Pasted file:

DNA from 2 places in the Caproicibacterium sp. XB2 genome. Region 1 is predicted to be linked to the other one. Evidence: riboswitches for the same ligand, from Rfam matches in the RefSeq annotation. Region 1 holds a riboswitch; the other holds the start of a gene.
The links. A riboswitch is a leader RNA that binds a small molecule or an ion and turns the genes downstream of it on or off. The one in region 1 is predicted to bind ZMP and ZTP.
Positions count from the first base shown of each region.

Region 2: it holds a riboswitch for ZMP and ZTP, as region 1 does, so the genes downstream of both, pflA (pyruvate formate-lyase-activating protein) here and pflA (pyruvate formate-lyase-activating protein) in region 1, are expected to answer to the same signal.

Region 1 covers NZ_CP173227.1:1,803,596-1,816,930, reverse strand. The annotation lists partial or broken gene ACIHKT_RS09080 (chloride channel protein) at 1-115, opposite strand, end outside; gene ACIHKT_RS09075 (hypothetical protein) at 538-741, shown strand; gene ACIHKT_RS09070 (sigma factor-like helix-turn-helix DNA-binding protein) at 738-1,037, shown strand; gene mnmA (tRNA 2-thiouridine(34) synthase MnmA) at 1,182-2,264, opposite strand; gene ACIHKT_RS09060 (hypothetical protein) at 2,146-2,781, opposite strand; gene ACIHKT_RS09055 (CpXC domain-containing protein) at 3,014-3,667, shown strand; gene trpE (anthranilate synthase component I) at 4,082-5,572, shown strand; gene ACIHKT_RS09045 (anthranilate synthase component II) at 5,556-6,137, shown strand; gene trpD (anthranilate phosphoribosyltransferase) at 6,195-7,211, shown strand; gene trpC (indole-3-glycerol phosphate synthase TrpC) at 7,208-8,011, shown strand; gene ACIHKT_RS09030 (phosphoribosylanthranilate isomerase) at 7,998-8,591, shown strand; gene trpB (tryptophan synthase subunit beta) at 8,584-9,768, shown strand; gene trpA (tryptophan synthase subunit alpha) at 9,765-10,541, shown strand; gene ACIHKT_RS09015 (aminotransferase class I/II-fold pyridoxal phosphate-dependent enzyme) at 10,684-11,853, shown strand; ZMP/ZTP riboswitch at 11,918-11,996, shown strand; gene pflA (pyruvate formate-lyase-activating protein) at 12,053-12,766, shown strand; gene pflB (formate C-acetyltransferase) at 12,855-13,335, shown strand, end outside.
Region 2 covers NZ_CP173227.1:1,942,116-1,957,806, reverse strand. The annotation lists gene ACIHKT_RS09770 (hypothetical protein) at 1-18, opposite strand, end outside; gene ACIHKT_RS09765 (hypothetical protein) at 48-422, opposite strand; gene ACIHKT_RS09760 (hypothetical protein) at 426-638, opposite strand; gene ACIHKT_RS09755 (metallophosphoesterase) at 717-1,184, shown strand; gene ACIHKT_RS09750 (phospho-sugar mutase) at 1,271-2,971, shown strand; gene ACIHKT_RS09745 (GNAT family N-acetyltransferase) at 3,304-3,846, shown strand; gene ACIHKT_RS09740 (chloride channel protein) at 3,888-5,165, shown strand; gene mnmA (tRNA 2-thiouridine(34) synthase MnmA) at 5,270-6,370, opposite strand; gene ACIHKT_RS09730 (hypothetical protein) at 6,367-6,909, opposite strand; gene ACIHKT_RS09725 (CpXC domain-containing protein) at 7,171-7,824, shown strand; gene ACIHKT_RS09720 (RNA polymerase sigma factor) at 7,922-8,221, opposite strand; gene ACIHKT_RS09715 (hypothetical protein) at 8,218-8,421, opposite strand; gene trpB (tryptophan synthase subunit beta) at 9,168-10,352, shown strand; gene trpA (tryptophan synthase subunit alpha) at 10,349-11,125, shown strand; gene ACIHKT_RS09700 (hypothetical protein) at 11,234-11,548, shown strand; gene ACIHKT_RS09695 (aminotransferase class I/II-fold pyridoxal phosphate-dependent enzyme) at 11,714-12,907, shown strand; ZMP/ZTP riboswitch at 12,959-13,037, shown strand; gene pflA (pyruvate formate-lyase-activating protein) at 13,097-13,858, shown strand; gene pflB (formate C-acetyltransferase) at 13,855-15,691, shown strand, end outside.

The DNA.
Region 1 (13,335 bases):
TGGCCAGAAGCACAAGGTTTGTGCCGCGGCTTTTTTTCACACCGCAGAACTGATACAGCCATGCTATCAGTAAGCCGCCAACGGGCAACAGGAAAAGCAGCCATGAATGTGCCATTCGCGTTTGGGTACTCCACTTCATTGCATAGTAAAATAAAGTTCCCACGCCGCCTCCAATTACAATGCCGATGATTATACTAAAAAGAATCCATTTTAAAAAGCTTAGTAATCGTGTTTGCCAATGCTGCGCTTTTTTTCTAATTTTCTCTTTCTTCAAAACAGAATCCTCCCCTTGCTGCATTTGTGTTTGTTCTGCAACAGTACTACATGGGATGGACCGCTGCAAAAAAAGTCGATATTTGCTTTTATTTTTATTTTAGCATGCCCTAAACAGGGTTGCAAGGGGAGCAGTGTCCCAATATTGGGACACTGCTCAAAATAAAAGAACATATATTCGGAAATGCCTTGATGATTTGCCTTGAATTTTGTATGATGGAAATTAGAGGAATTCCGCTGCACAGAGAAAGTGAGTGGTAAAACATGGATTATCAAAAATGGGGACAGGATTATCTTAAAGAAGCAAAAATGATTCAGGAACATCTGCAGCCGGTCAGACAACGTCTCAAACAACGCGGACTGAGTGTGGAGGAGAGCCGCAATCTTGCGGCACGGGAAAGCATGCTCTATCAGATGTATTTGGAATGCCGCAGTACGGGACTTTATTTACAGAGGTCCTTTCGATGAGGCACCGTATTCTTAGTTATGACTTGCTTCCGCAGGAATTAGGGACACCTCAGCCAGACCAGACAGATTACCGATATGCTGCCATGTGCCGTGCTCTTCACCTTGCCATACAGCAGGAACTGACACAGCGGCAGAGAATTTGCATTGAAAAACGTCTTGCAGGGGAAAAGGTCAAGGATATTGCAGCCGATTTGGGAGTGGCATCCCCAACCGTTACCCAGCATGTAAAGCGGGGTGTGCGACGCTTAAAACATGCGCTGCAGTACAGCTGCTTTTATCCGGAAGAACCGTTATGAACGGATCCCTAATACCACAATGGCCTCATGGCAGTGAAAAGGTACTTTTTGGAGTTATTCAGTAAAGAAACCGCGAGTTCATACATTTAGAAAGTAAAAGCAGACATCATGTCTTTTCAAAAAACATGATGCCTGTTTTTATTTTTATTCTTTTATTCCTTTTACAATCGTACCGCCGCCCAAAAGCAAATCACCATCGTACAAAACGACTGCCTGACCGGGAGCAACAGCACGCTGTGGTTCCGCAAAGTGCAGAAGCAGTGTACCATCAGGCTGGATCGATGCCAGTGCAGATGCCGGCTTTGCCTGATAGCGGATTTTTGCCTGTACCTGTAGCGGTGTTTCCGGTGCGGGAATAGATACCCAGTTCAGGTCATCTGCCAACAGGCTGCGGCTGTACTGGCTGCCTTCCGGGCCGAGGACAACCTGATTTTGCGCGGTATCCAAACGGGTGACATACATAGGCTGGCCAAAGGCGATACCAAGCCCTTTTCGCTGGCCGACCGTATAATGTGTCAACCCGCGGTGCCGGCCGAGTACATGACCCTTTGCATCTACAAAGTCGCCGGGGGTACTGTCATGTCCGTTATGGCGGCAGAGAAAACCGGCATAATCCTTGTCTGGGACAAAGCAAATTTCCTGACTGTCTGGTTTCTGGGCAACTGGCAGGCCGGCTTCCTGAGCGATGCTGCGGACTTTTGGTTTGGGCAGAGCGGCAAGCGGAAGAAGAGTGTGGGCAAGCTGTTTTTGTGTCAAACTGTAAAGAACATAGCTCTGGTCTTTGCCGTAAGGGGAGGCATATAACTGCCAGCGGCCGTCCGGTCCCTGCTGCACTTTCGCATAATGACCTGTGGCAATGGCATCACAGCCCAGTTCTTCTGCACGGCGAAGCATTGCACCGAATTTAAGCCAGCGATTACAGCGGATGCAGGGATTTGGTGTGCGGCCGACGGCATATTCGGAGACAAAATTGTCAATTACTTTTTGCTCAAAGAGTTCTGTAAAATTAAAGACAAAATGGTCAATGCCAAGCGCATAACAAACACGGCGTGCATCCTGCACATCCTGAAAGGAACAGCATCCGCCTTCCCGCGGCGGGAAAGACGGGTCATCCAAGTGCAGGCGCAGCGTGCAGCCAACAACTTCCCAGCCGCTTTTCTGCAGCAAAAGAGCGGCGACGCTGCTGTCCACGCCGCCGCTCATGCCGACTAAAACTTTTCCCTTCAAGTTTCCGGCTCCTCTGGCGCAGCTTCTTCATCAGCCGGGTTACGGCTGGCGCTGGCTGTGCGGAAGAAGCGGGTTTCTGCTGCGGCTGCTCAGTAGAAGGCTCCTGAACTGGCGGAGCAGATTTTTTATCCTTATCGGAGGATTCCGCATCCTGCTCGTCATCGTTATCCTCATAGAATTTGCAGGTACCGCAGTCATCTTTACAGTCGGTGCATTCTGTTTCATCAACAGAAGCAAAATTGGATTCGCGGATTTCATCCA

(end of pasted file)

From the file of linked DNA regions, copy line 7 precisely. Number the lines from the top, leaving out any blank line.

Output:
The DNA.